SYDNEY, Australia — Exercise alone won’t compensate for a poor diet, according to researchers from the University of Sydney. Even if you spend all day and night in the gym or running laps, you’re still better off steering clear of fatty, processed foods. Researchers conclude that high levels of physical activity do not counteract the detrimental effects of a poor diet on mortality risk.
Study authors add individuals who both exercised frequently and stuck to a healthy diet displayed the lowest mortality risks. In other words, that’s the way to go!
The team examined the independent and combined effects of diet and physical activity on all-cause, cardiovascular disease, and cancer mortality risk among a large collection of British adults (360,600). That data was provided by the UK Biobank Projectan ongoing, large-scale biomedical study monitoring participants’ biological, behavioral, and health fluctuations over time.
What does ‘eating healthy’ look like?
For the purposes of this study, researchers defined a high-quality diet as anything including at least five portions of fruit and vegetables daily, two portions of fish weekly, and an overall low consumption of red and processed meats.
In comparison to those who were either inactive and following a poor diet, people who exercised regularly and ate a healthy diet displayed a 17-percent lower all-cause mortality risk, a 19-percent lower cardiovascular disease mortality risk, and a 27-percent lower mortality risk associated with certain cancers.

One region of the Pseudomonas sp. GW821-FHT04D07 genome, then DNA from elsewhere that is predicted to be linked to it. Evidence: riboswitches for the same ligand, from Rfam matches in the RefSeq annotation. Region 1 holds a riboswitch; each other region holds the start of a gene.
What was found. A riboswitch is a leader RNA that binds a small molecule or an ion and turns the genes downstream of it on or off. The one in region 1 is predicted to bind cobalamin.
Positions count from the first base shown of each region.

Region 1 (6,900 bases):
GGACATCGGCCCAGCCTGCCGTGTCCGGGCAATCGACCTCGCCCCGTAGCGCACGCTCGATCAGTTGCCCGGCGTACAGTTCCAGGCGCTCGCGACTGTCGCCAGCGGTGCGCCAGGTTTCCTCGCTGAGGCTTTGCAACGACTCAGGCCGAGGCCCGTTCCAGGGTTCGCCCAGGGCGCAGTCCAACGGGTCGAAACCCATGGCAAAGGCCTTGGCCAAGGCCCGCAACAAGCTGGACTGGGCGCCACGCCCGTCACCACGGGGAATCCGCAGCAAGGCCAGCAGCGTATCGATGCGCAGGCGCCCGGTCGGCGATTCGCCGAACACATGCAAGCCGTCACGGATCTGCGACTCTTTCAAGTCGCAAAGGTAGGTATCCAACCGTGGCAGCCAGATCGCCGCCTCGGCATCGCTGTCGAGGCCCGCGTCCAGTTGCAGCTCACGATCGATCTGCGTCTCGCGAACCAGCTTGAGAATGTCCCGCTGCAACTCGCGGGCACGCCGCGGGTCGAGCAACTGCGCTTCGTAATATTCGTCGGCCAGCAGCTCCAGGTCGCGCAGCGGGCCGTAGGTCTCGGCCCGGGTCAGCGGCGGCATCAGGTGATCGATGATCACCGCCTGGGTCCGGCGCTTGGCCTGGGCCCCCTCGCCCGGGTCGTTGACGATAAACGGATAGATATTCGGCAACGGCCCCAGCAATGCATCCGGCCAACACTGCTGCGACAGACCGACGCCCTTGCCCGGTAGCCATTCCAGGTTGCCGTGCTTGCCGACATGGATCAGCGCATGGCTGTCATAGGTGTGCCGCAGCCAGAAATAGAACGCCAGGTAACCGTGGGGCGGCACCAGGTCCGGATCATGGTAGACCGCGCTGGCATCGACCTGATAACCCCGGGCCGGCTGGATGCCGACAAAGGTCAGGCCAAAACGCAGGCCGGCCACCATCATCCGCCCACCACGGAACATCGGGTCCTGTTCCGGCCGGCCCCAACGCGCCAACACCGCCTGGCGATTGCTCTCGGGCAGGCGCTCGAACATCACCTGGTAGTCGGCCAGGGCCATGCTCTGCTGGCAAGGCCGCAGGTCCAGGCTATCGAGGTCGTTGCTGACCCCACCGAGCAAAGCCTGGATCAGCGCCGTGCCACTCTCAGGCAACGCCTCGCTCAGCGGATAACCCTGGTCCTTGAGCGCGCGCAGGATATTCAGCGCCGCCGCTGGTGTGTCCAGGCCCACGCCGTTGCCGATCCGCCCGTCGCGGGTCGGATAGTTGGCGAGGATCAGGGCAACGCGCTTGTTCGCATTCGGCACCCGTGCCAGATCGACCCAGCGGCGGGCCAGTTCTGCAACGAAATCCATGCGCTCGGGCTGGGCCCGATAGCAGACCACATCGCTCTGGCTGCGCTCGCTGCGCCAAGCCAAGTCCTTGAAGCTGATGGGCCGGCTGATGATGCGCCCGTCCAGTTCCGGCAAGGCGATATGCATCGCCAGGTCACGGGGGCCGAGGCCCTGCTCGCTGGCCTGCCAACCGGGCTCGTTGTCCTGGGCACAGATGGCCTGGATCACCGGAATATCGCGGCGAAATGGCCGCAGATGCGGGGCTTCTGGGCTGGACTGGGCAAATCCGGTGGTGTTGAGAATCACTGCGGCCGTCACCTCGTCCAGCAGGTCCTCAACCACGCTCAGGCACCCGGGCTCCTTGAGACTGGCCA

“Both regular physical activity and a healthy diet play an important role in promoting health and longevity,” says lead study author Associate Professor Melody Ding from the Charles Perkins Center and the Faculty of Medicine and Health in a university release. “Some people may think they could offset the impacts of a poor diet with high levels of exercise or offset the impacts of low physical activity with a high-quality diet, but the data shows that unfortunately this is not the case.”
“Adhering to both a quality diet and sufficient physical activity is important for optimally reducing the risk of death from all causes, cardiovascular disease and cancers,” adds study co-author Joe Van Buskirk, from the School of Public Health, Faculty of Medicine and Health.
While earlier projects suggest intense exercise may help defend against detrimental physiological responses to overeating, the Australian team says the long-term nature of how diet and exercise interact with each other to dictate health outcomes remains woefully understudied. This work, at least, confirms the importance of exercise and quality diet in relation to all-cause and cause-specific risks of death.
“This study reinforces the importance of both physical activity and diet quality for achieving the greatest reduction in mortality risk,” Prof. Ding concludes. “Public health messages and clinical advice should focus on promoting both physical activity and dietary guidelines to promote healthy longevity.”
The study is published in the British Journal of Sports Medicine.